FIG. 5 is a schematic block diagram of a power and control circuit need to perform the operation of the present invention;
FIG. 6 shows the relative arrangement of the wire, clamping plate and graphite electrode of the present invention;
FIGS. 7A-7D show successive steps of the globule forming process;
FIG. 8 shows a welding apparatus in a schematic illustration;
FIG. 9 shows an exemplary weld achieved by the present invention;
FIG. 10 shows a specific electrode shape; and
FIG. 11 shows the electrode of FIG. 10 in use.
Throughout the Description of the Preferred Embodiment, like components will be identified by like reference numerals.
FIG. 1A illustrates a typical single wire conductor which comprises an electrically conductive metal wire 10 that is enclosed within an insulative sheath 12. FIG. 2A shows a typical stranded conductor 16 that comprises a plurality of thin wires which are enclosed within a insulative sheath 12. The conductors, 10 and 16, shown in FIGS. 1A and 2A are typically made of copper and are occasionally tin plated with a material which sometimes includes silver.
One step of the method of the present invention comprises the formation of a nearly spherical globule, or globoid, at one end of the conductor. For example, globule 20 is shown in FIG. 1B at an end of the conductor 10. A similar globule 20 is shown in FIG. 2B formed at the end of the plurality of strands. It should be understood that virtually all of the strands shown in FIG. 2B terminate in the globule 20. The globule 20, shown in FIGS. 1B and 2B, is formed by melting the end of the conductor, either 10 or 16, and then resolidifying the molten metal. In a preferred embodiment of the present invention this operation is performed in an apparatus which creates a controlled electrical discharge between the end of wire and a graphite electrode. During this rapid operation, the strands melt and, as a result of the surface tension of the molten wire material, the wire quickly resolidifies in a nearly spherical globule into which each strand of the wire is terminated. An apparatus for performing the melting and resolidifying procedure will be described in greater detail below.
FIG. 3 shows a highly schematic representation of a welding device for the purpose of illustrating the primary advantage of the present invention. The globule 20 is shown being disposed in contact with a terminal 26 that is made of a ferrous material. It should be noted that these two components are in contact with each other at an extremely small contact location 28 which is the geometric result of the spherical shape of the globule 20 and the flat surface 30 of the ferrous alloy terminal 26. An upper electrode 30 and a lower electrode 34 are used to provide an electrical circuit through which current is passed during the welding procedure. A power supply 40 is shown in dashed line representation in FIG. 3 to illustrate the path of current which passes through the power supply 40, conductors 42 and 44, the upper and lower electrodes 30 and 34, and the copper and ferrous components, 20 and 26, respectively. The apparatus shown in FIG. 3 will be described in more detail below.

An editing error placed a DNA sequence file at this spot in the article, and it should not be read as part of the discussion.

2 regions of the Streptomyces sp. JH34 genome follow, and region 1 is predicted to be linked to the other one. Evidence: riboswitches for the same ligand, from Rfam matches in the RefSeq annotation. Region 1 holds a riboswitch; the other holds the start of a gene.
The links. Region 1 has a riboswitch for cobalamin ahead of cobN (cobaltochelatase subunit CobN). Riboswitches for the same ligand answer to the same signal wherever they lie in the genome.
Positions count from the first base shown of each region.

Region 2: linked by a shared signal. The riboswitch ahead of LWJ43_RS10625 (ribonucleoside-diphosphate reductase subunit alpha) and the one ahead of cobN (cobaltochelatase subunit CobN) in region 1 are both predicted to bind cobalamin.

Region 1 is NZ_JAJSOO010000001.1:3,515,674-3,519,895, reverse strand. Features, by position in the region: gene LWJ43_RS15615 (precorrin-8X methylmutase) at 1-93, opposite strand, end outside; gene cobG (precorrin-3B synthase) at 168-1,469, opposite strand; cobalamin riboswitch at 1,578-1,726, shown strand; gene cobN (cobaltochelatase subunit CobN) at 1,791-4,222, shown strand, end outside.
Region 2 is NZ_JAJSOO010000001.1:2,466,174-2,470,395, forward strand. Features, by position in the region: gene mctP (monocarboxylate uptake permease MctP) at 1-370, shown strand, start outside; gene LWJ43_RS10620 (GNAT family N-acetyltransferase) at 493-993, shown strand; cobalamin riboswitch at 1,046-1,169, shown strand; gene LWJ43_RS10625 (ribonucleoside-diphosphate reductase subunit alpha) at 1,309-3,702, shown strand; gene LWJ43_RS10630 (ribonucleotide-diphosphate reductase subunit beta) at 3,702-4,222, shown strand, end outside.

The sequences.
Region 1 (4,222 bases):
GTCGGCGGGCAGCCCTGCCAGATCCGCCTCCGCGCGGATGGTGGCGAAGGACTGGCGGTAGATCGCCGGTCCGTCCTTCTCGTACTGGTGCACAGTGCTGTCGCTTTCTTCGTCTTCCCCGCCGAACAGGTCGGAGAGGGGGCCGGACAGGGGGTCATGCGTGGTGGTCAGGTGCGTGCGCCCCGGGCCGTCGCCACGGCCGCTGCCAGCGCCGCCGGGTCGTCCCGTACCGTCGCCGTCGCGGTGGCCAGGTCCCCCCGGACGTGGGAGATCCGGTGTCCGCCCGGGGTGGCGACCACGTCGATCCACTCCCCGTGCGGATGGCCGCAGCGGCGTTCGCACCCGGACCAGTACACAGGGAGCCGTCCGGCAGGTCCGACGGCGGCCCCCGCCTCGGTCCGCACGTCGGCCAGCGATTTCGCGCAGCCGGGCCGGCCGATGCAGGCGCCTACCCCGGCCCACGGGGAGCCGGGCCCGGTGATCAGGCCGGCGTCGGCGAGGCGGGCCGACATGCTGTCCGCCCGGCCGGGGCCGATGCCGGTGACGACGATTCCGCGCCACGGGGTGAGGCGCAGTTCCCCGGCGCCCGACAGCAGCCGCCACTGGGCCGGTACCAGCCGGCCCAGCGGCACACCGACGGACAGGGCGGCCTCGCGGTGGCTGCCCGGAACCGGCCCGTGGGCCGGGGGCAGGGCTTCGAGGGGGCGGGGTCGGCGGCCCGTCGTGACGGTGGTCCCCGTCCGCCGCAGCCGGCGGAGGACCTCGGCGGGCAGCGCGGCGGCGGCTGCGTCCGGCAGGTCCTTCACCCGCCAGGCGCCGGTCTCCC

It is important to understand that the welding process described above in conjunction with FIG. 3 is made possible because of the method of the present invention for forming the globule 20 at an end of a first conductor, such as the single wire 10 or the stranded conductor 16 shown in FIGS. 1A and 2A. The formation of the globule 20 at an end of the first conductor allows the first and second conductors to be placed in contact with each other while maintaining a very small contact area between the two conductors which, in turn, contributes to the rapid and effective melting of the copper conductor more quickly than would otherwise be possible if a larger surface area of the first conductor is placed in contact with the second conductor.